In cell culture techniques, cells (or tissues) are removed from a plant or an animal and introduced into a new, artificial environment that can support their proliferation (survival and growth).
Some of the requirements of such an environment for the proliferation of the cells include:
- A substrate (source of nutrition)
- Ideal temperature range (controlled)
- Growth medium, and
- Ideal pH among others
Here, we shall focus on the medium (cell culture media)
Although there are different types of culture media (for different types of cells) they are typically composed of:
- Amino acids
- Inorganic salts
- Attachment factors Etc.
There are two major types of culture media. These include:
Natural media – Natural culture media is composed of biological fluids that are naturally occurring. Although this type of media can be used for a range of cells, its biggest disadvantage is that it may lack the exact components required by given cells, which can greatly affect reproducibility.
Artificial media – Also referred to as synthetic media, artificial media refers to the type of media that is produced by adding such nutrients as vitamins, gases (oxygen and carbon dioxide) and protein among others. These organic and inorganic nutrients are added so as to meet the specific needs of given cells, and thus provide the ideal environment for their growth.
As such, they can be used for a number of purposes including:
- Providing immediate survival of the cells
- Allowing for prolonged survival of the cells
- Allowing for indefinite growth of the cells
- Providing for specialized functions
On the other hand, culture may be categorized as:
Selective media– This is a special type of media that only allows for certain cells to grow. For instance, blood agar (used to isolate Streptococcus & Moraxella species) can be turned in to a selective media by adding antibiotics.
Differential media– This type of media allows for different types of cells/microorganisms to grow depending on their metabolism.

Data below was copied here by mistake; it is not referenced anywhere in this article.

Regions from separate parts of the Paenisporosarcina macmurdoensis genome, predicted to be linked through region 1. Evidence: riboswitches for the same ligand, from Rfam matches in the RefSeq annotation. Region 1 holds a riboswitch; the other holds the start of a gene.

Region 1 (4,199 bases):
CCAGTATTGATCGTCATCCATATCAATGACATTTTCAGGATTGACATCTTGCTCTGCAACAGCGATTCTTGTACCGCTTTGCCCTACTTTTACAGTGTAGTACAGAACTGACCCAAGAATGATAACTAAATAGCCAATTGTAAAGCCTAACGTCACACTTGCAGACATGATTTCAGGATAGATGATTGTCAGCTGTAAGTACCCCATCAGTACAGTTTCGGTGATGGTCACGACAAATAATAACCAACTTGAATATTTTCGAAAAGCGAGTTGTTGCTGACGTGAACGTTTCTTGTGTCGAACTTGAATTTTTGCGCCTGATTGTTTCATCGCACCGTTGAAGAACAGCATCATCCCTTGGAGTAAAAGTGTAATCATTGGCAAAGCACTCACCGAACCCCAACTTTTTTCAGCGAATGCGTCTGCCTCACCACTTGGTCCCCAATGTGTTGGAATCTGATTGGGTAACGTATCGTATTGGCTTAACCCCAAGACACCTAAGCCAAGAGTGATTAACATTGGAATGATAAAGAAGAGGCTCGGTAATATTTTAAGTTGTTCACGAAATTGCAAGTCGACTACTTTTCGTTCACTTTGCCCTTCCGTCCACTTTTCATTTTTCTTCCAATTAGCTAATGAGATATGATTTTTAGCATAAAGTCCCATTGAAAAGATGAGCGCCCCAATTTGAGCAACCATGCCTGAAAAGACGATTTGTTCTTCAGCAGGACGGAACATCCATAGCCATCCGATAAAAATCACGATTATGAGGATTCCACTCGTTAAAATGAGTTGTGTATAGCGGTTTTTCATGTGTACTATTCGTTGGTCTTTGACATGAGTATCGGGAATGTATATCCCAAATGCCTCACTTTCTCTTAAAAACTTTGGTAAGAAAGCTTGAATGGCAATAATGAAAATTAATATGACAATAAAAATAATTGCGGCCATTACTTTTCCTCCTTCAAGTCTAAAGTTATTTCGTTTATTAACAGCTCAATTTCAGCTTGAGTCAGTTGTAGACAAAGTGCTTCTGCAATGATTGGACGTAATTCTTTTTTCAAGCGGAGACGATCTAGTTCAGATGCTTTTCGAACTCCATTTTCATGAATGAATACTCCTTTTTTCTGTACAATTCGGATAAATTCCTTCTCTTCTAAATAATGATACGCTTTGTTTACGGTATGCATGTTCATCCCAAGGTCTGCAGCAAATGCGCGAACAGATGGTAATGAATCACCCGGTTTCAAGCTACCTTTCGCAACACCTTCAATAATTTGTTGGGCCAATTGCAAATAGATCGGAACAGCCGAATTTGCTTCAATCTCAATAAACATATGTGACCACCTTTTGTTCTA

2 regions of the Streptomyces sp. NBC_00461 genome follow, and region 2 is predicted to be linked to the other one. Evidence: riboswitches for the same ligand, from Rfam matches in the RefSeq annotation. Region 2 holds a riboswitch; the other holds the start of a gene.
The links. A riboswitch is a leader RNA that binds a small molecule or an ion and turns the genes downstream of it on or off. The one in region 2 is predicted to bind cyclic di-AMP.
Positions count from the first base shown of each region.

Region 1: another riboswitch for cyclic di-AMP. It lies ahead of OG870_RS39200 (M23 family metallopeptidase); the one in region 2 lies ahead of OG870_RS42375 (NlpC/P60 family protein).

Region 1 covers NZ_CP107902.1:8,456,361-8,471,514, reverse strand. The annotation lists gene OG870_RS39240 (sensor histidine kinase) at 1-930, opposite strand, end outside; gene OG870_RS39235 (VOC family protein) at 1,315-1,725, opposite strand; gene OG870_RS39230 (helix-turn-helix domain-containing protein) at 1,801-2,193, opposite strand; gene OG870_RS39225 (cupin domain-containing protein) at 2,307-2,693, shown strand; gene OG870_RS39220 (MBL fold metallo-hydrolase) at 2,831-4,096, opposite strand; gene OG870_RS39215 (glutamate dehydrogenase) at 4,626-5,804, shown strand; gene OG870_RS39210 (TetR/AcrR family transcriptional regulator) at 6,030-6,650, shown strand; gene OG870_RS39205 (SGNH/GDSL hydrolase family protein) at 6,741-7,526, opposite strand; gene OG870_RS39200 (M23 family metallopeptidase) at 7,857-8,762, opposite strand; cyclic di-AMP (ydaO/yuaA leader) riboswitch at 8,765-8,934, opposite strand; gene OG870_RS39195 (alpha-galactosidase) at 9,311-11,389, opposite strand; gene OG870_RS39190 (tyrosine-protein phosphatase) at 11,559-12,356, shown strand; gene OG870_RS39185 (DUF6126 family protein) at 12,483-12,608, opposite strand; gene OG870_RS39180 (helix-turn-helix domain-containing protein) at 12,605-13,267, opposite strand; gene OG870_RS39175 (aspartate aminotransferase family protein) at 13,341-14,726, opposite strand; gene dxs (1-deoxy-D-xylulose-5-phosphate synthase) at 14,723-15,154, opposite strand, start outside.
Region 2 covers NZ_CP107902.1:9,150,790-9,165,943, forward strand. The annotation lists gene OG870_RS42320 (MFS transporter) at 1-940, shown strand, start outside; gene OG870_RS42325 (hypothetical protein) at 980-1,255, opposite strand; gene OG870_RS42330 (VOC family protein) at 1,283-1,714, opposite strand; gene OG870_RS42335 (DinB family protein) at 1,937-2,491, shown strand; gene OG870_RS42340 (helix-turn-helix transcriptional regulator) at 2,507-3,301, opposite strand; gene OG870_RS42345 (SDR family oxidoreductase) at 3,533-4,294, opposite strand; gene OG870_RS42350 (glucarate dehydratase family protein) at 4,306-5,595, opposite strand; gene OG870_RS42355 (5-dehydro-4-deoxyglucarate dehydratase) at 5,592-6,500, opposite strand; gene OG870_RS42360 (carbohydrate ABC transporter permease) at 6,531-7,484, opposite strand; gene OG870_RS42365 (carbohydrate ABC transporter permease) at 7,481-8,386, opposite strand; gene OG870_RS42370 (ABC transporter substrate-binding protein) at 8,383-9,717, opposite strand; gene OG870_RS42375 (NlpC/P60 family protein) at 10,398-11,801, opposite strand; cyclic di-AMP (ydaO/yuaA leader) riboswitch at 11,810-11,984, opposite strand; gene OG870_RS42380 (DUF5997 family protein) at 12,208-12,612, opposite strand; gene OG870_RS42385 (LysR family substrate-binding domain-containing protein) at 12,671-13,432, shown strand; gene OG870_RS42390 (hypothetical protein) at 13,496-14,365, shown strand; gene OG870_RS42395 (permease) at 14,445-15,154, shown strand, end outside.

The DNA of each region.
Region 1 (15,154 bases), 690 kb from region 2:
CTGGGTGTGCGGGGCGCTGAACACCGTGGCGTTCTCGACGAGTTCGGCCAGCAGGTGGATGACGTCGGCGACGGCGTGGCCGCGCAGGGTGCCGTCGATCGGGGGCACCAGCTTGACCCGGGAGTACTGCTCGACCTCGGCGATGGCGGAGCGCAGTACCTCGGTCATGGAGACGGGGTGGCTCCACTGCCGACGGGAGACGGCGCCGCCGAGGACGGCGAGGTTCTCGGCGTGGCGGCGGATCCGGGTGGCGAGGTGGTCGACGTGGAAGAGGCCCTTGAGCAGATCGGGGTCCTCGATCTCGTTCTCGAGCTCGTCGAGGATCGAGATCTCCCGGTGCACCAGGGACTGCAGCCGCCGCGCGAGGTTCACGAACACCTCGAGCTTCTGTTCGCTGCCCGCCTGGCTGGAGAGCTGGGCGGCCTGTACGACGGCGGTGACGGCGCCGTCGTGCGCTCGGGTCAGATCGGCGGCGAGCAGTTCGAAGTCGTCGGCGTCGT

As mentioned above, different types of synthetic media are prepared in a manner that will provide the ideal proliferation environment for given cells. For this reason, synthetic media can be divided in to four major categories.
Serum containing media – In these types of media, serum (fetal bovine serum) is used as a carrier for nutrients and growth factors among others that tend to be water insoluble.
Serum-free media – These types of media is typically produced for the purposes of supporting single cell type of culture. As such, it provides specified nutrients and other factors required by the cell type. In this media, serum is absent because it present some disadvantages and can result in misinterpretation of immunological results.
Chemically defined media – Like the name suggests, this type of media is composed of contamination- free pure organic and inorganic ingredients. Constituents of this type of media are typically produced through genetic engineering in bacteria/yeast.
Protein-free media – Protein- free media are typically lacking of any type of protein. It’s largely used to promote superior growth of the cells as well as protein expression in addition to facilitating for the purification of any expressed product.
Some of the major components of cell culture media include:
- Nutrients – provided for by peptides and amino-acids, which are the building blocks of proteins
- Carbohydrates for energy
- Essential minerals such as calcium, magnesium, phosphates and iron among others buffering agents such s acetates to stabilize the culture media
- PH change indicators such as phenol red
Cell culture media are used for the proliferation of cells, which can then be identified and studied. As such, it can be used for various purposes including for education, diagnosis and treatment of a disease among others.